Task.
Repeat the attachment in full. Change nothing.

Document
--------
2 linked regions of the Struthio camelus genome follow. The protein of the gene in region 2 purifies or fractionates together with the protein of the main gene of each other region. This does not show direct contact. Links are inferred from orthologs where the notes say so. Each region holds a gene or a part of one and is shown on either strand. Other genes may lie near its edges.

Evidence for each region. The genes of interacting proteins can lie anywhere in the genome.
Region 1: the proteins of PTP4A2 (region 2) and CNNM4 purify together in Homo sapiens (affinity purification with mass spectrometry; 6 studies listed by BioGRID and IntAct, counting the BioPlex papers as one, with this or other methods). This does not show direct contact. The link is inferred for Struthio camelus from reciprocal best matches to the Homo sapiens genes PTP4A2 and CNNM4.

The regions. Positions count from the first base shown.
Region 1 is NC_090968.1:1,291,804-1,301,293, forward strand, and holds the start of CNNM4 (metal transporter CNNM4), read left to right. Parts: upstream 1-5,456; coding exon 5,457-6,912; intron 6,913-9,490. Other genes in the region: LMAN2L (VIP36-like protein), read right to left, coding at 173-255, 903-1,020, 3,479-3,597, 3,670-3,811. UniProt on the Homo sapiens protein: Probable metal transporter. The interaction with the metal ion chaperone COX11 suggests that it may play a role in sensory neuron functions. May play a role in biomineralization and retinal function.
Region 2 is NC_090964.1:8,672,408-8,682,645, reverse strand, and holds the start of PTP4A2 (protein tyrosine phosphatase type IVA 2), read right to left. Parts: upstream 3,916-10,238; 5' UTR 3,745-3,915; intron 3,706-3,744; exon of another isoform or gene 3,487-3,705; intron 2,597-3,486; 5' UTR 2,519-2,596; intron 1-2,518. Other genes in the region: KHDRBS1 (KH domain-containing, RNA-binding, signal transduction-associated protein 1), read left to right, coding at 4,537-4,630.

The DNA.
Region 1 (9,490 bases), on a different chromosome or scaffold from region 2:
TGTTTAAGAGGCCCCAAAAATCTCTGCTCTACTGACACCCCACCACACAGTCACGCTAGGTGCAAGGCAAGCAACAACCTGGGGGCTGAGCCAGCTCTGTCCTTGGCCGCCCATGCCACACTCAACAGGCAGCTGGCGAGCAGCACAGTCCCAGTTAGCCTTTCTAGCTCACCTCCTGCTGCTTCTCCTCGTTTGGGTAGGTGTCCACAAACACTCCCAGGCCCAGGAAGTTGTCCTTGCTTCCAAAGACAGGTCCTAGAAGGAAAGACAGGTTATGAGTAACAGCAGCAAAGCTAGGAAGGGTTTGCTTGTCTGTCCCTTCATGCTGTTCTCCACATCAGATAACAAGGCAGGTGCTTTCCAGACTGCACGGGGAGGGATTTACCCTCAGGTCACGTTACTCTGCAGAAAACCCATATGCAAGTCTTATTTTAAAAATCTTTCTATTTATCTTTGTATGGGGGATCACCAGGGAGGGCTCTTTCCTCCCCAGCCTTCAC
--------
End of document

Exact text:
2 linked regions of the Struthio camelus genome follow. The protein of the gene in region 2 purifies or fractionates together with the protein of the main gene of each other region. This does not show direct contact. Links are inferred from orthologs where the notes say so. Each region holds a gene or a part of one and is shown on either strand. Other genes may lie near its edges.

Evidence for each region. The genes of interacting proteins can lie anywhere in the genome.
Region 1: the proteins of PTP4A2 (region 2) and CNNM4 purify together in Homo sapiens (affinity purification with mass spectrometry; 6 studies listed by BioGRID and IntAct, counting the BioPlex papers as one, with this or other methods). This does not show direct contact. The link is inferred for Struthio camelus from reciprocal best matches to the Homo sapiens genes PTP4A2 and CNNM4.

The regions. Positions count from the first base shown.
Region 1 is NC_090968.1:1,291,804-1,301,293, forward strand, and holds the start of CNNM4 (metal transporter CNNM4), read left to right. Parts: upstream 1-5,456; coding exon 5,457-6,912; intron 6,913-9,490. Other genes in the region: LMAN2L (VIP36-like protein), read right to left, coding at 173-255, 903-1,020, 3,479-3,597, 3,670-3,811. UniProt on the Homo sapiens protein: Probable metal transporter. The interaction with the metal ion chaperone COX11 suggests that it may play a role in sensory neuron functions. May play a role in biomineralization and retinal function.
Region 2 is NC_090964.1:8,672,408-8,682,645, reverse strand, and holds the start of PTP4A2 (protein tyrosine phosphatase type IVA 2), read right to left. Parts: upstream 3,916-10,238; 5' UTR 3,745-3,915; intron 3,706-3,744; exon of another isoform or gene 3,487-3,705; intron 2,597-3,486; 5' UTR 2,519-2,596; intron 1-2,518. Other genes in the region: KHDRBS1 (KH domain-containing, RNA-binding, signal transduction-associated protein 1), read left to right, coding at 4,537-4,630.

The DNA.
Region 1 (9,490 bases), on a different chromosome or scaffold from region 2:
TGTTTAAGAGGCCCCAAAAATCTCTGCTCTACTGACACCCCACCACACAGTCACGCTAGGTGCAAGGCAAGCAACAACCTGGGGGCTGAGCCAGCTCTGTCCTTGGCCGCCCATGCCACACTCAACAGGCAGCTGGCGAGCAGCACAGTCCCAGTTAGCCTTTCTAGCTCACCTCCTGCTGCTTCTCCTCGTTTGGGTAGGTGTCCACAAACACTCCCAGGCCCAGGAAGTTGTCCTTGCTTCCAAAGACAGGTCCTAGAAGGAAAGACAGGTTATGAGTAACAGCAGCAAAGCTAGGAAGGGTTTGCTTGTCTGTCCCTTCATGCTGTTCTCCACATCAGATAACAAGGCAGGTGCTTTCCAGACTGCACGGGGAGGGATTTACCCTCAGGTCACGTTACTCTGCAGAAAACCCATATGCAAGTCTTATTTTAAAAATCTTTCTATTTATCTTTGTATGGGGGATCACCAGGGAGGGCTCTTTCCTCCCCAGCCTTCAC